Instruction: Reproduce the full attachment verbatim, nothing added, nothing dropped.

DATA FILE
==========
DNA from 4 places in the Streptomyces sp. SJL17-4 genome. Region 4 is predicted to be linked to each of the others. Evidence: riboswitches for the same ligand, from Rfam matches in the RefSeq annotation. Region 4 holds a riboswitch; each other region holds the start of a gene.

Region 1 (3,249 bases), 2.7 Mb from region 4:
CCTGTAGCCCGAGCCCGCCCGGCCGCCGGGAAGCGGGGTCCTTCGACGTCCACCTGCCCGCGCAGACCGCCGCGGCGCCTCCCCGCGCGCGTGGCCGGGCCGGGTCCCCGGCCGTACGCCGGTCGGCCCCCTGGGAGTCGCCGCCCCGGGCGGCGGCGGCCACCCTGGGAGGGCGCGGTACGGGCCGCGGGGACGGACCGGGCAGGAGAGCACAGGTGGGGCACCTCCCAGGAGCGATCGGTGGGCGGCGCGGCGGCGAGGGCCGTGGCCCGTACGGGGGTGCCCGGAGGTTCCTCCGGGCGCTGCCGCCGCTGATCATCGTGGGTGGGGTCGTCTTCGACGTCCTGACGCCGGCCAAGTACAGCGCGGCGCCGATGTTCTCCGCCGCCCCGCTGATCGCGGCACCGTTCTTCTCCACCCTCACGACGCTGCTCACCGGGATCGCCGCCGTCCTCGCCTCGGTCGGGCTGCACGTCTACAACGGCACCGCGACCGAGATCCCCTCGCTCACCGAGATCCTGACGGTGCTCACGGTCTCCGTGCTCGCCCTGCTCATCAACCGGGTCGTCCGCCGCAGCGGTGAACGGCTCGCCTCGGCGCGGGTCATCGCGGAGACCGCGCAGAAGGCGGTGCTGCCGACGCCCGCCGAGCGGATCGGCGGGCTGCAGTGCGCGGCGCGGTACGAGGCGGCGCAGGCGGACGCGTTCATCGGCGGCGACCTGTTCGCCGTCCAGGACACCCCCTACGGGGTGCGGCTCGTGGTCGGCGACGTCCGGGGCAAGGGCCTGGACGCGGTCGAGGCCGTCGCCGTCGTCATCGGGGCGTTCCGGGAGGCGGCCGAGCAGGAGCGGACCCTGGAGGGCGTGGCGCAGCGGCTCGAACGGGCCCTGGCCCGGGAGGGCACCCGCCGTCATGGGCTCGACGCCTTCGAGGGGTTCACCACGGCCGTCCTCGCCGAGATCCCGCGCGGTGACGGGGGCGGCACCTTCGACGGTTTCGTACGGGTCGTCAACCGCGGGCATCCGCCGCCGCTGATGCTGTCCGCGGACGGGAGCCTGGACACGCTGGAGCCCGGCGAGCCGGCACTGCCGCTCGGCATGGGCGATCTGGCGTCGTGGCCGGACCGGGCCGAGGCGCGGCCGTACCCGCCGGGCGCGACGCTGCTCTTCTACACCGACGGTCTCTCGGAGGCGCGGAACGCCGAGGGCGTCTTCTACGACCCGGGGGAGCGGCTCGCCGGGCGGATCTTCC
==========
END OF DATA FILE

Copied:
DNA from 4 places in the Streptomyces sp. SJL17-4 genome. Region 4 is predicted to be linked to each of the others. Evidence: riboswitches for the same ligand, from Rfam matches in the RefSeq annotation. Region 4 holds a riboswitch; each other region holds the start of a gene.

Region 1 (3,249 bases), 2.7 Mb from region 4:
CCTGTAGCCCGAGCCCGCCCGGCCGCCGGGAAGCGGGGTCCTTCGACGTCCACCTGCCCGCGCAGACCGCCGCGGCGCCTCCCCGCGCGCGTGGCCGGGCCGGGTCCCCGGCCGTACGCCGGTCGGCCCCCTGGGAGTCGCCGCCCCGGGCGGCGGCGGCCACCCTGGGAGGGCGCGGTACGGGCCGCGGGGACGGACCGGGCAGGAGAGCACAGGTGGGGCACCTCCCAGGAGCGATCGGTGGGCGGCGCGGCGGCGAGGGCCGTGGCCCGTACGGGGGTGCCCGGAGGTTCCTCCGGGCGCTGCCGCCGCTGATCATCGTGGGTGGGGTCGTCTTCGACGTCCTGACGCCGGCCAAGTACAGCGCGGCGCCGATGTTCTCCGCCGCCCCGCTGATCGCGGCACCGTTCTTCTCCACCCTCACGACGCTGCTCACCGGGATCGCCGCCGTCCTCGCCTCGGTCGGGCTGCACGTCTACAACGGCACCGCGACCGAGATCCCCTCGCTCACCGAGATCCTGACGGTGCTCACGGTCTCCGTGCTCGCCCTGCTCATCAACCGGGTCGTCCGCCGCAGCGGTGAACGGCTCGCCTCGGCGCGGGTCATCGCGGAGACCGCGCAGAAGGCGGTGCTGCCGACGCCCGCCGAGCGGATCGGCGGGCTGCAGTGCGCGGCGCGGTACGAGGCGGCGCAGGCGGACGCGTTCATCGGCGGCGACCTGTTCGCCGTCCAGGACACCCCCTACGGGGTGCGGCTCGTGGTCGGCGACGTCCGGGGCAAGGGCCTGGACGCGGTCGAGGCCGTCGCCGTCGTCATCGGGGCGTTCCGGGAGGCGGCCGAGCAGGAGCGGACCCTGGAGGGCGTGGCGCAGCGGCTCGAACGGGCCCTGGCCCGGGAGGGCACCCGCCGTCATGGGCTCGACGCCTTCGAGGGGTTCACCACGGCCGTCCTCGCCGAGATCCCGCGCGGTGACGGGGGCGGCACCTTCGACGGTTTCGTACGGGTCGTCAACCGCGGGCATCCGCCGCCGCTGATGCTGTCCGCGGACGGGAGCCTGGACACGCTGGAGCCCGGCGAGCCGGCACTGCCGCTCGGCATGGGCGATCTGGCGTCGTGGCCGGACCGGGCCGAGGCGCGGCCGTACCCGCCGGGCGCGACGCTGCTCTTCTACACCGACGGTCTCTCGGAGGCGCGGAACGCCGAGGGCGTCTTCTACGACCCGGGGGAGCGGCTCGCCGGGCGGATCTTCC